The cost to attend college has increased dramatically over the years. In 2000, students across the nation paid $3,508 in tuition and fees to attend a public 4-year university. Jump to 2018, and students are now paying $9,716 to attend the same universities.
That’s an increase of 176 percent – more than double the rate of inflation! If the same thing were to happen to milk prices, a gallon priced at $2.79 in 2000 would be $7.70 today.
Aside from tuition, there are added costs to consider: If you live on campus, you’ll need to pay room and board, furnish your dorm room and buy supplies. If you’re commuting to school, you’ll need a permit to park on campus and money for gas or public transportation to get you back and forth. And you could very well have to pay for rent, utilities and your own meals.
There are actually billions of dollars in scholarships out there. Each year, the U.S. Department of Education, colleges and universities award an estimated $46 billion in grants and scholarship money. Also, about $3.3 billion in gift aid is awarded by private sources such as individuals, foundations, corporations, churches and nonprofit groups.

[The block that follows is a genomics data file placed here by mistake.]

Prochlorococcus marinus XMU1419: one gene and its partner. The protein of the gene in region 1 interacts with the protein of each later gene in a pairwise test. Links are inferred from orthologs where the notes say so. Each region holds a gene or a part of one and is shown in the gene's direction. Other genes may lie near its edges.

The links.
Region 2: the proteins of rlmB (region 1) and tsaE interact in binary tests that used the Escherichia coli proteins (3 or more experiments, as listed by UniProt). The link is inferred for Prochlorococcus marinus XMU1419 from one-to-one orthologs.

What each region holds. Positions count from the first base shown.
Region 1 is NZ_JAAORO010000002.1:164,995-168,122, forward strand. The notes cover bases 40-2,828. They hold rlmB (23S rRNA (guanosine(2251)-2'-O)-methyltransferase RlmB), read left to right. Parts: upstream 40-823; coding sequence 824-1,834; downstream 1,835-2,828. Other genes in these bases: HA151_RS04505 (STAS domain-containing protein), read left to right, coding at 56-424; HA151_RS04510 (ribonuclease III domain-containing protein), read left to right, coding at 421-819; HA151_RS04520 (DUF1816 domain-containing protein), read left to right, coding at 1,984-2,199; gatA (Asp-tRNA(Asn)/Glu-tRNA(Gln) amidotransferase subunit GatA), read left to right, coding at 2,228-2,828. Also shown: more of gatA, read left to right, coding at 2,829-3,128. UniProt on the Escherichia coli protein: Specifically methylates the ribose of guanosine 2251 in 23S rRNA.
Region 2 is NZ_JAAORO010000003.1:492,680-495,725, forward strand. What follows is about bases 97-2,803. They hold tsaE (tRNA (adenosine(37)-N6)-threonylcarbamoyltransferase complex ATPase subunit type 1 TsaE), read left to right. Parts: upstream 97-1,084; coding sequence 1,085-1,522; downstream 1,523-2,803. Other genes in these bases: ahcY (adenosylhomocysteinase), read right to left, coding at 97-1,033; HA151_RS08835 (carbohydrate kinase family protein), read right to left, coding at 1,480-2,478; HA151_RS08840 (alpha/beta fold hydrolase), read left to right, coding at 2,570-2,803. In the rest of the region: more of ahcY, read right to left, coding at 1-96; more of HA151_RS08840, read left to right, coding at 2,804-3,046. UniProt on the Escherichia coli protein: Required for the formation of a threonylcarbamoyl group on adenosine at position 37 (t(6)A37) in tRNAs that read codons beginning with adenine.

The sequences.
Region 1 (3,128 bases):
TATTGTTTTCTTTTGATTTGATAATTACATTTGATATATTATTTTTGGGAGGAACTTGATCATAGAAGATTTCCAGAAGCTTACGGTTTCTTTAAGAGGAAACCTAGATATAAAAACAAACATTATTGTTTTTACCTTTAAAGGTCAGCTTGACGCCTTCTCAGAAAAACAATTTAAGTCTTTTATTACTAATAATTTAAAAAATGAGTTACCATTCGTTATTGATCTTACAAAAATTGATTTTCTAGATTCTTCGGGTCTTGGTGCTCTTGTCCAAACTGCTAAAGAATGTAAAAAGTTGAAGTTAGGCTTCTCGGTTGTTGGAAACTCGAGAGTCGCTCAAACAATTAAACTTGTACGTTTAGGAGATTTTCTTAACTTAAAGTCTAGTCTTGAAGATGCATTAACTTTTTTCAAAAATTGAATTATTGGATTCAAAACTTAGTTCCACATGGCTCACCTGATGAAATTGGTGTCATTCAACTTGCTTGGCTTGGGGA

There’s money out there. You just have to know where to find it.
While financial aid of all varieties is more available than ever before, each year there are about $3 billion in scholarship funds that go unclaimed in the U.S., often because there aren’t enough qualified applicants.
Make sure you fill out your FAFSA
Over $150 billion is given to college students annually via the Free Application for Federal Student Aid, or FAFSA. The FAFSA helps determine student eligibility for work-study programs, grants or federal loans. Many colleges also require it for their own need-based or merit-based aid packages. Even if you think you wouldn’t qualify, complete your FAFSA application first. It’s often the key to unlocking other scholarships and financial support.
A NOTE ABOUT FILLING OUT THE FAFSA …
The FAFSA is more than just a one-page application form. It is an extensive report of financial
information that requires quite a few documents, from your social security number to your parents’ tax returns, to complete. The form is released every Oct. 1. Before you think about